The thing that I see is that either the utility company is playing some unethical games or you have someone in charge of your company's finances that really needs to be drop kicked out the door for gross incompetence for not having questioned any of the high bills or you have some shady politics going on in your company and the work force is being fed some BS about high operating costs to keep the operating costs low or to hide some other problem in the company.

    Either way no matter which one pf the three someone needs to be called out on all of this.

    If the bills are real every penalty charge should be documented as to when why and for how much. If not a quick review of the past and present electric bills by most any lawyer should bring about some attention your utility company won't want.
     
  10. BillB3857

    Senior Member

    Feb 28, 2009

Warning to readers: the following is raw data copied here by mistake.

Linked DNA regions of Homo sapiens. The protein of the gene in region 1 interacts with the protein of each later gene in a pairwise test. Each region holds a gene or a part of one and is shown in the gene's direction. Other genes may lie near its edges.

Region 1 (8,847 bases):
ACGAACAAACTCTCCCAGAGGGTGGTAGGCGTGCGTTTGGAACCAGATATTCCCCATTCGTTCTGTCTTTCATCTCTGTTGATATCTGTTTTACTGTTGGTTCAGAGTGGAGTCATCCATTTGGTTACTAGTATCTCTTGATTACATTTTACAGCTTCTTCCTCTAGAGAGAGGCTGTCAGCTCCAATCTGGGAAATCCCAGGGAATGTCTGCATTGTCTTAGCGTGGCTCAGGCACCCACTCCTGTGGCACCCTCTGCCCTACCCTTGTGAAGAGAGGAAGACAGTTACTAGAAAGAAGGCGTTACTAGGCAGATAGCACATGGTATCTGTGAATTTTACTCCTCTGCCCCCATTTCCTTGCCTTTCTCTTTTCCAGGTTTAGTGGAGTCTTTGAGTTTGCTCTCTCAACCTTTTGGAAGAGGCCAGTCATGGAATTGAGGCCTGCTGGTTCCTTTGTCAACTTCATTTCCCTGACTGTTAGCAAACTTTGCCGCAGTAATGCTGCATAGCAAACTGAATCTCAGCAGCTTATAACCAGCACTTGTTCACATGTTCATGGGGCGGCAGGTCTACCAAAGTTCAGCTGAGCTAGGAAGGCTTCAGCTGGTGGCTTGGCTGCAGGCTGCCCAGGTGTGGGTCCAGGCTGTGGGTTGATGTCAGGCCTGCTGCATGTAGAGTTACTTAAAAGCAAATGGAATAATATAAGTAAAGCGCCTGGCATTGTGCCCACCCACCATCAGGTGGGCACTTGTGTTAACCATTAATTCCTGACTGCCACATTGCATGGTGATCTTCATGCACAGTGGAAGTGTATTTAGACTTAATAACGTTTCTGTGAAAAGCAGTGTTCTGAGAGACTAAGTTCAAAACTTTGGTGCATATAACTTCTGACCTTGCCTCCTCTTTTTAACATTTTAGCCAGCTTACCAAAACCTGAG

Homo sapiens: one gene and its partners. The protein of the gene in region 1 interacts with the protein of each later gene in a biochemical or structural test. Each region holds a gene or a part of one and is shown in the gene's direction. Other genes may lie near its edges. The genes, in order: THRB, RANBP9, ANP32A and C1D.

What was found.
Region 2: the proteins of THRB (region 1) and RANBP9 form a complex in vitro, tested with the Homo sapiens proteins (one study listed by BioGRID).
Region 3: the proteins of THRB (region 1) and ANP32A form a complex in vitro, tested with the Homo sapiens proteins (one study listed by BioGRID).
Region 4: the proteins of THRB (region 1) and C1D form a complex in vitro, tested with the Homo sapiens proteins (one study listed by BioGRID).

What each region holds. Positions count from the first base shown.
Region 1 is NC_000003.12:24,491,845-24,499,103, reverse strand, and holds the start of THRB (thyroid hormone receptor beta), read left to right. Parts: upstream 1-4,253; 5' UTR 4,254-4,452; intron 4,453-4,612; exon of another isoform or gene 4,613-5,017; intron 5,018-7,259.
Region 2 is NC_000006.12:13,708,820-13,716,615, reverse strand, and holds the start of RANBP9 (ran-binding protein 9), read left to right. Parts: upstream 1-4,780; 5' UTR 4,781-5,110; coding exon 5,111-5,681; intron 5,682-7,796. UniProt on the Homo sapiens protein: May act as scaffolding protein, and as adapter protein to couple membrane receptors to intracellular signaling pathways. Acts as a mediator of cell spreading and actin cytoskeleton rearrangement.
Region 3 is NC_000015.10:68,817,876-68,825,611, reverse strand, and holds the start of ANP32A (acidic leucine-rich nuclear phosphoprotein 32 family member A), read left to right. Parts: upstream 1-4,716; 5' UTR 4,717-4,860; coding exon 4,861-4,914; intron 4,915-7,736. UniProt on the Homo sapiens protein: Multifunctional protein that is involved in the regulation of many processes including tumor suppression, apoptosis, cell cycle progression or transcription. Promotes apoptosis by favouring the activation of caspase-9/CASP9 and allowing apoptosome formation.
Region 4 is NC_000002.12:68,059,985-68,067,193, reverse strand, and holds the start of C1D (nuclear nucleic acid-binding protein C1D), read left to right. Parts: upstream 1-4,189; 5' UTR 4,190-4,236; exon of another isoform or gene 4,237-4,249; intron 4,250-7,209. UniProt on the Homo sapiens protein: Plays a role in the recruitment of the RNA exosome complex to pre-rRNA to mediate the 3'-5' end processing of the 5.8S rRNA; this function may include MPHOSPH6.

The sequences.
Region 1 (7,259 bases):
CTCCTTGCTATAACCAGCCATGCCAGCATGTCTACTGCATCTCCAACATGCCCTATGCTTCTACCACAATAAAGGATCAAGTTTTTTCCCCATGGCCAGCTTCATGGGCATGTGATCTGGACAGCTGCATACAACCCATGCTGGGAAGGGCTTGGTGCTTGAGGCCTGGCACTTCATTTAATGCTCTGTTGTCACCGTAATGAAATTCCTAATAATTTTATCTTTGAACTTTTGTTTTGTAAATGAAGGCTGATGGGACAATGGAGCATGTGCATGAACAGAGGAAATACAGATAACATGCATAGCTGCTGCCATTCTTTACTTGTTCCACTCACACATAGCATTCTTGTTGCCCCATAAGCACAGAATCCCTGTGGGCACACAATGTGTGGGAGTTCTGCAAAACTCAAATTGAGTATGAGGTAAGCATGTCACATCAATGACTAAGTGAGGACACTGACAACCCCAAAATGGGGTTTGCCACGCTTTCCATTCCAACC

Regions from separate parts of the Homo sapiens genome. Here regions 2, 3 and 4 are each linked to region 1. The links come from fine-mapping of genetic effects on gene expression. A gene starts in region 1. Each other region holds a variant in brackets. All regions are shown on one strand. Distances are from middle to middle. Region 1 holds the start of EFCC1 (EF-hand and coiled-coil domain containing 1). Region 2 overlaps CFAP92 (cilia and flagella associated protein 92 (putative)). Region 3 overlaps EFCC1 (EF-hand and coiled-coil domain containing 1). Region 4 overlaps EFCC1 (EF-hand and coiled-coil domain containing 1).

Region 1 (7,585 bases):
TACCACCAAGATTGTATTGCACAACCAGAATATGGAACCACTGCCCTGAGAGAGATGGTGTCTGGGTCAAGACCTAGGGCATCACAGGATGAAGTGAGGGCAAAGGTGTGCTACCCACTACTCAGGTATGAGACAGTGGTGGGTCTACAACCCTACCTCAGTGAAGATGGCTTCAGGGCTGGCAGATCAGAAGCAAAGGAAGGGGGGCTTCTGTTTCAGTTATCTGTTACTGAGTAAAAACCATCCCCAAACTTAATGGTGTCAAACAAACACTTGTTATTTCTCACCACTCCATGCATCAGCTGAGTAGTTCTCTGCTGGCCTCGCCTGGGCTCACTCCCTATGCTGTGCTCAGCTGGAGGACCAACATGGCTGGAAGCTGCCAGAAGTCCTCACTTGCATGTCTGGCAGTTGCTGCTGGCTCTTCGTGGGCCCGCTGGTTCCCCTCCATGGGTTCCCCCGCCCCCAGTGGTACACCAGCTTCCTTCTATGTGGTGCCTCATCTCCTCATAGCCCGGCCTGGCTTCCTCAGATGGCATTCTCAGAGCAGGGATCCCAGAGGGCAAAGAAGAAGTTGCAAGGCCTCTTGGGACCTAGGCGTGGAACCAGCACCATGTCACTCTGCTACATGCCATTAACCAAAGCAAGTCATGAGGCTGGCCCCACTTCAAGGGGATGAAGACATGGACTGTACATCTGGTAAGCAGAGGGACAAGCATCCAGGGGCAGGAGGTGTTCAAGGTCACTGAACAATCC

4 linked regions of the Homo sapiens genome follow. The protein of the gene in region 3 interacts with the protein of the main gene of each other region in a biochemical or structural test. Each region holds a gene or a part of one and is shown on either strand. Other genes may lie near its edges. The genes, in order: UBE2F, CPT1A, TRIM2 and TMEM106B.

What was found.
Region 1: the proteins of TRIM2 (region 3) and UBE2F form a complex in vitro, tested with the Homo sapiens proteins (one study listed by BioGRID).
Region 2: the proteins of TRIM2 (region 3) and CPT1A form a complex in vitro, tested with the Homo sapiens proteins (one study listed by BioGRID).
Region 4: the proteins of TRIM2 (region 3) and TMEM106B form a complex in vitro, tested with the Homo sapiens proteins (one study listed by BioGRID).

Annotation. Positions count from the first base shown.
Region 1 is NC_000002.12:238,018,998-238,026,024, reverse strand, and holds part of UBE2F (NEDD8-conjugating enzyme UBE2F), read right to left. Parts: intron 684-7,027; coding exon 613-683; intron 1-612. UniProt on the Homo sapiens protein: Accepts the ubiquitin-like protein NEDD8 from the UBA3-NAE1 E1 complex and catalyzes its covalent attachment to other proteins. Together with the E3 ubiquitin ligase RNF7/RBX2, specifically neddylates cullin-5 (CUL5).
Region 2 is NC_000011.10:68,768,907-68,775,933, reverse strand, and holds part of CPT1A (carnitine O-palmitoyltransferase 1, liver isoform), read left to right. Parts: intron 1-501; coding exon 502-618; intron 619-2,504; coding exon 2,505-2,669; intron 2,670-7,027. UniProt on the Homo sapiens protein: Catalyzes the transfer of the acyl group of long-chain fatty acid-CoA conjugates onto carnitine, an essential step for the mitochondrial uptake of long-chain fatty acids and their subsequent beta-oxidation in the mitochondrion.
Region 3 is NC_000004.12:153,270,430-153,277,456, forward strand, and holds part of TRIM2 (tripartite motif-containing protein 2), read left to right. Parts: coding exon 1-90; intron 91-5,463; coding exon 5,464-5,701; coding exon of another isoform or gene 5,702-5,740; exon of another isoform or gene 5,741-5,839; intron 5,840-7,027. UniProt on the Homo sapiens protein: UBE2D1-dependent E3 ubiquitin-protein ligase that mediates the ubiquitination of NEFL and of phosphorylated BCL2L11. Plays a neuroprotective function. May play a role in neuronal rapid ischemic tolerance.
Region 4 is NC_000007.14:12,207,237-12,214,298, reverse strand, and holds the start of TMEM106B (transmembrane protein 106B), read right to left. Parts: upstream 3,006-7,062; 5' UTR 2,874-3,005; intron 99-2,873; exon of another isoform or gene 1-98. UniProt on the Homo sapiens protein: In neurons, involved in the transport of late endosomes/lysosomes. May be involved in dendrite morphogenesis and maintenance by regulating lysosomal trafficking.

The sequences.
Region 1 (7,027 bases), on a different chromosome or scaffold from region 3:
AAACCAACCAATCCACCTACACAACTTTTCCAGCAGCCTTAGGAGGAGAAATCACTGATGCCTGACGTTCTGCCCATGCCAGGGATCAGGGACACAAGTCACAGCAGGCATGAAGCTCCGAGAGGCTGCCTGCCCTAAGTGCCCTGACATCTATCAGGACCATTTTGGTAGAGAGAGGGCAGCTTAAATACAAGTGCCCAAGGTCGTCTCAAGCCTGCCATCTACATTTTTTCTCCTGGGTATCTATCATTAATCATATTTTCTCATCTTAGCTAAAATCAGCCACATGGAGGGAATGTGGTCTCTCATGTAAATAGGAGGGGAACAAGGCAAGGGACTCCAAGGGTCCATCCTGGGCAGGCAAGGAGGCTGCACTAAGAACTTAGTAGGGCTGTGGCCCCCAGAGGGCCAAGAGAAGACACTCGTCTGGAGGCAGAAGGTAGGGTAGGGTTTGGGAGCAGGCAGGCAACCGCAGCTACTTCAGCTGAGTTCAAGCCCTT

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    Are you a paying a Peak Demand penalty? If so, soft start would help but many compressors need to get up to run speed quickly. The volume of the line between the compressor and the unloader valve makes that difference.
     
  11. Glenn Holland

    Member

    Dec 26, 2014
    353
    110
    My interpretation is that "SoftStart" refers to an electronic starter instead of an "Across the line" or an alternative "WYE/Delta" contactor. If the vacuum is running steady for long periods, changing the starter won't provide much savings.
     
  12. MaxHeadRoom

    Expert

    Jul 18, 2013
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    Depending what the application is, if the Vacuum pump runs for long duration's and only used some of the time it might pay to unload it by closing off most or part of the air input.
    also depends on what pump technology is used to produce the Vacuum.
    Max.
     
  13. GopherT

    AAC Fanatic!

    Nov 23, 2012
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    If the OP is using the vacuum pump directly without a tank (or with an undersized tank) he could be experiencing too many on/off cycles and cause a problem. Insufficient hysteresis could also cause too many on/off cycles.